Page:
Earth Negotiations Bulletin

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 A Reporting Service for Environment and Development Negotiations

 

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Published by the International Institute for Sustainable Development (IISD)

 

Vol. 25 No. 28
Wednesday, 14 June 2006

UNICPOLOS-7 HIGHLIGHTS:

TUESDAY, 13 JUNE 2006

On Tuesday, delegates to the seventh meeting of the UN Open-ended Informal Consultative Process on Oceans and the Law of the Sea (UNICPOLOS-7 or Consultative Process) reconvened in a Discussion Panel on ecosystem approaches and oceans. In the morning, presentations were made and a discussion was held on moving to implementation: implications for enabling elements. In the afternoon, delegates addressed lessons learned from implementation of ecosystem approaches at the national level in developed States. In the evening, a Friends of the Co-Chairs group chaired by Renée Sauvé (Canada) convened to prepare draft elements for recommendations to the General Assembly, to be considered in plenary on Friday.

DISCUSSION PANEL ON ECOSYSTEM APPROACHES AND OCEANS

MOVING TO IMPLEMENTATION: IMPLICATIONS FOR ENABLING ELEMENTS: Presentations: Jake Rice, Department of Fisheries and Oceans, Canada, discussed science advisors’ role in implementing the ecosystem approach. He noted that meaningful change in management will not be swift, and warned that waiting for integrated management and governance will delay possible conservation actions. Rice said despite a lack of comprehensive information for implementing the ecosystem approach, the ability to provide useful advice is currently available. He acknowledged the difficulty of advising on the indirect effects of human activities on predator/prey/competitor interactions. Rice highlighted the need to facilitate regional and global marine assessments by broad-based teams of policy-independent but government-supported experts.

Serge Garcia, FAO Fisheries Resources Division, presented the FAO implementation framework and agenda for the ecosystem approach to fisheries, emphasizing that successful implementation depends upon achieving political and community support, economic and social viability, and sufficient administrative and research capacity. He reported that the implementation of the ecosystem approach to fisheries is embryonic and must be progressive, adaptive, multifaceted and trans-institutional. Garcia said existing problems of open access, perverse subsidies, illegal fishing, ineffective high seas governance, under-funded research, and weak administration need to be solved in order for the ecosystem approach to fisheries to be successful.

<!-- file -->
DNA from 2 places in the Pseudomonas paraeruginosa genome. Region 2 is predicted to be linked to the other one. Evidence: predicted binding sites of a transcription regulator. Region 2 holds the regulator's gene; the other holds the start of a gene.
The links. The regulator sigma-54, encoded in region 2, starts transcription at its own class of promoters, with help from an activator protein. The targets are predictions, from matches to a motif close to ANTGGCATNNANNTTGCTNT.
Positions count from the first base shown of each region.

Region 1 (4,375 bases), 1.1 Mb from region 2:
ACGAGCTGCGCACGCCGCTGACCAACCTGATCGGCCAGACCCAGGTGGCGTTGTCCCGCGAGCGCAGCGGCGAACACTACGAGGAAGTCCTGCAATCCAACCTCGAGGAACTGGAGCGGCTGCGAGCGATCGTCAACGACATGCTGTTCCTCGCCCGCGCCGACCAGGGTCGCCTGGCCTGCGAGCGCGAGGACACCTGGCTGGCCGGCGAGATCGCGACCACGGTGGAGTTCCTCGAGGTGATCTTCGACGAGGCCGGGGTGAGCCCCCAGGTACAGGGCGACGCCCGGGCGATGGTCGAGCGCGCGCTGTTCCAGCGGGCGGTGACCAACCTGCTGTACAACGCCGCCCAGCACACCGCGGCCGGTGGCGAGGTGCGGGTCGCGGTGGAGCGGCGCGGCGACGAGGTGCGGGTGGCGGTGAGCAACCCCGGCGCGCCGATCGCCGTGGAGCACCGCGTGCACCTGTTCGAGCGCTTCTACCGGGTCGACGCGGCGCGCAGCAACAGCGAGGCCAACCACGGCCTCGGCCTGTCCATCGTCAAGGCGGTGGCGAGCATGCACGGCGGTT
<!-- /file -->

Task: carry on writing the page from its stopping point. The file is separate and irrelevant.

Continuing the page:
Michael O’Toole, Benguela Current LME Programme, explained that this joint initiative between Angola, Namibia and South Africa aims to improve their capacity to deal with transboundary management issues and achieve sustainable and integrated management of the region’s marine resources. He listed key components of the programme, including: joint assessment of shared fish stocks; harmonization of monitoring and management procedures; assessment of seabed mining impacts; establishment of an early warning system for extreme events; and assessment and conservation of marine biodiversity. O’Toole highlighted the development and implementation of an ecosystem approach for fisheries management in the Benguela Current LME, and cooperation and partnerships with regional and international bodies.

John Richardson, European Commission (EC), discussed the EU’s Green Paper on a future maritime policy and its significance for ecosystem-based management. He highlighted challenges to implementing an ecosystem-based approach, including: fragmented governance structures and ecosystem models; the difficulty of balancing scientific and economic data because of shifting baselines; and the need for a decentralized implementation framework adapted to diverse ecosystems. On the way forward, he stressed: a move from piecemeal instruments to integrated arrangements; stronger stakeholder participation to achieve social agreement on goals; and improved surveillance for effective monitoring and enforcement.

Discussion: On areas beyond national jurisdiction, the EU noted the governance gap in these areas and called for the development of an agreement for the protection of these marine ecosystems. With the NRDC, the EU also called for the adoption of interim measures in high seas areas where no RFMO exists. IUCN - The World Conservation Union underlined its support for an interim prohibition of high seas bottom trawling.

On scientific information, the US underscored the importance of impartial scientific advice for implementing the ecosystem approach. Rice stressed that scientific advice can inform policy and lead to greater compliance without leading to greater complexity.